It Takes a Village: Ontario Dementia Care Safety Program
A unique public safety program in Ontario, Canada aims to keep people with dementia safe and active in the community, and involves everyone from caregivers, family members and neighbors to transit workers and shopkeepers — in eight different languages. Learn more about how the Finding Your Way program rolled out a successful campaign to educate the public on how to protect this vulnerable population in the wider community.
One of the most common symptoms of dementia is wandering and getting lost. According to the Alzheimer Society of Ontario, 6 out of 10 people with dementia lose their way and go missing, with 50% of those missing for 24 hours prone to serious injuries or death. In the event of a wandering emergency, saving precious time is critical. Having a plan and engaging the community about what to if someone with dementia goes missing can save lives.
That’s why the Alzheimer’s Society of Ontario and Government of Ontario, put together a pioneering dementia public safety program called Finding Your Way, that helps caregivers and those with dementia reduce the risk of getting lost or going missing in Ontario’s diverse, multilingual population. Such efforts will only become more important as the prevalence of dementia in Canada — and worldwide — continues to increase.
Dementia in Ontario
With the aging of the baby boomer generation, the number of people at risk for Alzheimer’s and other forms of dementia is expected to grow rapidly over the coming years. Alzheimer’s is the most common form of dementia — accounting for about 64% of all dementia in Canada, according to the Alzheimer Society of Ontario — and the annual economic burden is staggering. Through the year 2020, dementia costs are expected to increase by more than $770 million per year on average.
Recent reports indicate that 500,000 Canadians are currently living with dementia, 1 in 6 of whom are under age 65. The number of Ontarian seniors with dementia has increased by 16% over the past four years, with one out of ten seniors —nearly 200,000 over the age of 65— living with some form of dementia. The Alzheimer Society says,
“By 2020, nearly one quarter of a million seniors in Ontario will be living with dementia.”
Keeping Mom Safe Without Taking Away Her Freedom
Faced with the hard facts of an inevitable increase in dementia cases, the Alzheimer Society of Ontario initiated their Finding Your Way program with its multilingual population in mind. “The reality is that the disease affects men and women of all races, religion and socioeconomic backgrounds, underscoring the need to raise awareness across all ethno-cultural groups,” said Gale Carey, CEO of the Alzheimer Society of Ontario. Even more worrisome, as the incidence of Alzheimer’s keeps rising, so too does wandering behavior.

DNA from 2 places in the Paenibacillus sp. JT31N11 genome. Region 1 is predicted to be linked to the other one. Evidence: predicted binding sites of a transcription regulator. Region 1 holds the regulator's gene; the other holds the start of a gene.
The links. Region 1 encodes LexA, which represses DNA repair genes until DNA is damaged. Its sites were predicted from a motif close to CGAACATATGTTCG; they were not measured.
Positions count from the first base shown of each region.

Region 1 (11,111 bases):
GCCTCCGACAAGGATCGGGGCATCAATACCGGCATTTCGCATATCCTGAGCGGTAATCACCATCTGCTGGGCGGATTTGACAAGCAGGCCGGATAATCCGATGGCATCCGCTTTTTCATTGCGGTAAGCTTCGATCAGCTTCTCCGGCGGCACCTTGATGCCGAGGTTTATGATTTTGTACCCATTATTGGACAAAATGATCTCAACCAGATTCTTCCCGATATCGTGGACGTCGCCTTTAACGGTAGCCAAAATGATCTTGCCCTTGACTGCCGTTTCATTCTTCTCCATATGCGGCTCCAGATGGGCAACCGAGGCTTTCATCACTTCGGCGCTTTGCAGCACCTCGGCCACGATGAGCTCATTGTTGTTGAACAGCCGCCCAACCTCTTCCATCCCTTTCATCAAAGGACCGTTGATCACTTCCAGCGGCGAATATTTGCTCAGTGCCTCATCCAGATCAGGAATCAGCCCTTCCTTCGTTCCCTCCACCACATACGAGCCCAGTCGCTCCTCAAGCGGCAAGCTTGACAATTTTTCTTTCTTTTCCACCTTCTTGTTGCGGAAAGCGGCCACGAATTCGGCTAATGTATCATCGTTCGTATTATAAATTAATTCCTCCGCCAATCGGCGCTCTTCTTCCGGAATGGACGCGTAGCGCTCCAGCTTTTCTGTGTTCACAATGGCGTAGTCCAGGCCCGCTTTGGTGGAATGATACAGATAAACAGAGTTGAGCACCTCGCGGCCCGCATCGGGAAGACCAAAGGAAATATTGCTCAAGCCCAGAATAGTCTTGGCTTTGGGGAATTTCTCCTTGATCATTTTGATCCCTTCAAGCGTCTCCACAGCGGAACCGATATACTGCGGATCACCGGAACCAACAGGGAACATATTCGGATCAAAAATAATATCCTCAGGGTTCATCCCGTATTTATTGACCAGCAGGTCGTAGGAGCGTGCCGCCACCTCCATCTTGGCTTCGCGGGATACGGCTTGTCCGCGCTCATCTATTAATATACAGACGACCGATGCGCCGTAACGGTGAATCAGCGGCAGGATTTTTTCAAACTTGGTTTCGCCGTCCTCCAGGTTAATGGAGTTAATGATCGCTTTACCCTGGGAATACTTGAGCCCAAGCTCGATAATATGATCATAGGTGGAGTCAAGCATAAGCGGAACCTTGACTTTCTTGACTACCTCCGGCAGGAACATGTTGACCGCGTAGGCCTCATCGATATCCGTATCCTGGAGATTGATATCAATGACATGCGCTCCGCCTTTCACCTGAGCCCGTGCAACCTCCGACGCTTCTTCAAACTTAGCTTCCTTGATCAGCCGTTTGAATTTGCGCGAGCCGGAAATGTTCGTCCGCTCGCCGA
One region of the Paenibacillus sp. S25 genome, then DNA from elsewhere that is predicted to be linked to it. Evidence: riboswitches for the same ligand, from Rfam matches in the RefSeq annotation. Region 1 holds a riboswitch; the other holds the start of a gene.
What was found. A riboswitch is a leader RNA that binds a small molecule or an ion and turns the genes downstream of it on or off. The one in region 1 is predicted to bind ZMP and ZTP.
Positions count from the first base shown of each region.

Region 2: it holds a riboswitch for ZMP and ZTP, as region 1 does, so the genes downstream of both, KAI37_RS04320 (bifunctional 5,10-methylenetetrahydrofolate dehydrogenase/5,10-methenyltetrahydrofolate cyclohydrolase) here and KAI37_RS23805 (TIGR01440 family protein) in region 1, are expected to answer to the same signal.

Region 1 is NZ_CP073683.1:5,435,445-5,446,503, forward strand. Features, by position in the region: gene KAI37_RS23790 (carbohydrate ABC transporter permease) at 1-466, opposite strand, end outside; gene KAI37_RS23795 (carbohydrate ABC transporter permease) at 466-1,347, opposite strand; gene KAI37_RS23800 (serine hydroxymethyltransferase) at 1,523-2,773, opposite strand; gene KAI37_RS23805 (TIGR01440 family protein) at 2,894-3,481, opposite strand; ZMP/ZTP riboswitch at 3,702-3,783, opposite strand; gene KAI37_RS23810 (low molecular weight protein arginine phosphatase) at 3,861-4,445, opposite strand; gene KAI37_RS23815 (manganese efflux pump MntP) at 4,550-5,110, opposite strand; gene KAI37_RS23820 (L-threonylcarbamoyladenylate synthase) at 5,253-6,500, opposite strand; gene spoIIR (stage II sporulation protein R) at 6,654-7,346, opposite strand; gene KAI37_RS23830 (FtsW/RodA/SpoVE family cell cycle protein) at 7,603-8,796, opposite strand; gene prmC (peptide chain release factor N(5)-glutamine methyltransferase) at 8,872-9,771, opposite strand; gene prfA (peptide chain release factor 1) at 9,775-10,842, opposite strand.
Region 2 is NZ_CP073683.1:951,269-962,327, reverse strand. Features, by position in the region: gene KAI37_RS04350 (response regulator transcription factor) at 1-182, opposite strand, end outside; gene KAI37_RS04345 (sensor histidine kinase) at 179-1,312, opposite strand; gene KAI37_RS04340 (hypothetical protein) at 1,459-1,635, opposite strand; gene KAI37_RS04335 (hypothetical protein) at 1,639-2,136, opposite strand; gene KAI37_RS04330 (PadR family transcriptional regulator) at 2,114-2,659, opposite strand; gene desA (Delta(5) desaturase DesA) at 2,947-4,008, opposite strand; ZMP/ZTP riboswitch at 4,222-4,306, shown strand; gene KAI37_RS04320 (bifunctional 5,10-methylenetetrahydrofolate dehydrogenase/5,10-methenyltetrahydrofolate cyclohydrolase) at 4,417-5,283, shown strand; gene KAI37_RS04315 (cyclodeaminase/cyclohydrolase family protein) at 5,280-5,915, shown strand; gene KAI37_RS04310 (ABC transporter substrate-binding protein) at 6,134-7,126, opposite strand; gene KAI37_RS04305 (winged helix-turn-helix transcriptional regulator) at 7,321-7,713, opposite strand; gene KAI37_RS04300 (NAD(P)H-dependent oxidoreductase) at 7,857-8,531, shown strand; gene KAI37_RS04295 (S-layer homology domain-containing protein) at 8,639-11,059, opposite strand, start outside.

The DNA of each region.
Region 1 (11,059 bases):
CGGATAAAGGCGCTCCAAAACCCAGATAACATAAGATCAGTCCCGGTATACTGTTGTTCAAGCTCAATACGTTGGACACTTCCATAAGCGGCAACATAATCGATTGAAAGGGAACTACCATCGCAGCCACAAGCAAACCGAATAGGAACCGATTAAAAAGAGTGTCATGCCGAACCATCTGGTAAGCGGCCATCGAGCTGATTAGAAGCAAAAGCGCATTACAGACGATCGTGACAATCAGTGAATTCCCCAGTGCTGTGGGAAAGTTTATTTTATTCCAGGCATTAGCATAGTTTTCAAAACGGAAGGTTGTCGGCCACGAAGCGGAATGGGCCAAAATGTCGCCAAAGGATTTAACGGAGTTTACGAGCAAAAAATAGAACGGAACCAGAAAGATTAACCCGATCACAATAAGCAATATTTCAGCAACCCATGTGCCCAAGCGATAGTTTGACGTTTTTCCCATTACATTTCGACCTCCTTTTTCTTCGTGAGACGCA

The Finding Your Way campaign was launched in 2013 with public service announcements and safety information not only in English and French, but also in Italian, Spanish, Portuguese, Mandarin, Cantonese and Punjabi. Since then, the program’s resources and a safety kit for those families caring for a loved one with dementia — a set of tools and resources to help ensure the person’s safety and preserve their independence and dignity have been made available on the main Alzheimer Society of Canada website.
Tips For Creating a Dementia Safety Plan
1. Don’t hesitate to call 911. If a loved one does go missing, time is critical call 911 right away. Tell police that a person with dementia missing.
2. Download an identification form that can be completed in advance and provided to emergency searchers. The form includes space for a photo, identifying characteristics, medical information and potential places to look.
3. Consider using the MedicAlert Safely Home program, a partner of the Alzheimer Society of Canada, which includes an ID bracelet and other services to help ensure the safety of someone with dementia who might wander.
4. Get familiar with other locating devices that harness technology to help locate people with dementia who get lost, and connects to local services like Project Lifesaver.
5. Have someone go with them on outings. If you’re comfortable with them going out on their own, make sure someone knows where they’re going and checks that they get back on time. Ask neighbours, friends and family to help out.
Whether you have symptoms of dementia yourself, are a caregiver for a loved one with dementia, or whether you’re a concerned member of the community, the Alzheimer Societies of Ontario and Canada as a whole encourage you to take advantage of these resources and get educated about dementia and the dangers of wandering. Scary as the statistics are, it is possible to make a difference in the well-being of those currently living with dementia as well as those untold numbers who will be diagnosed in the future.
What tips do you have for other caregivers in keeping their loved ones with dementia safe? Add to the conversation in the comments below.
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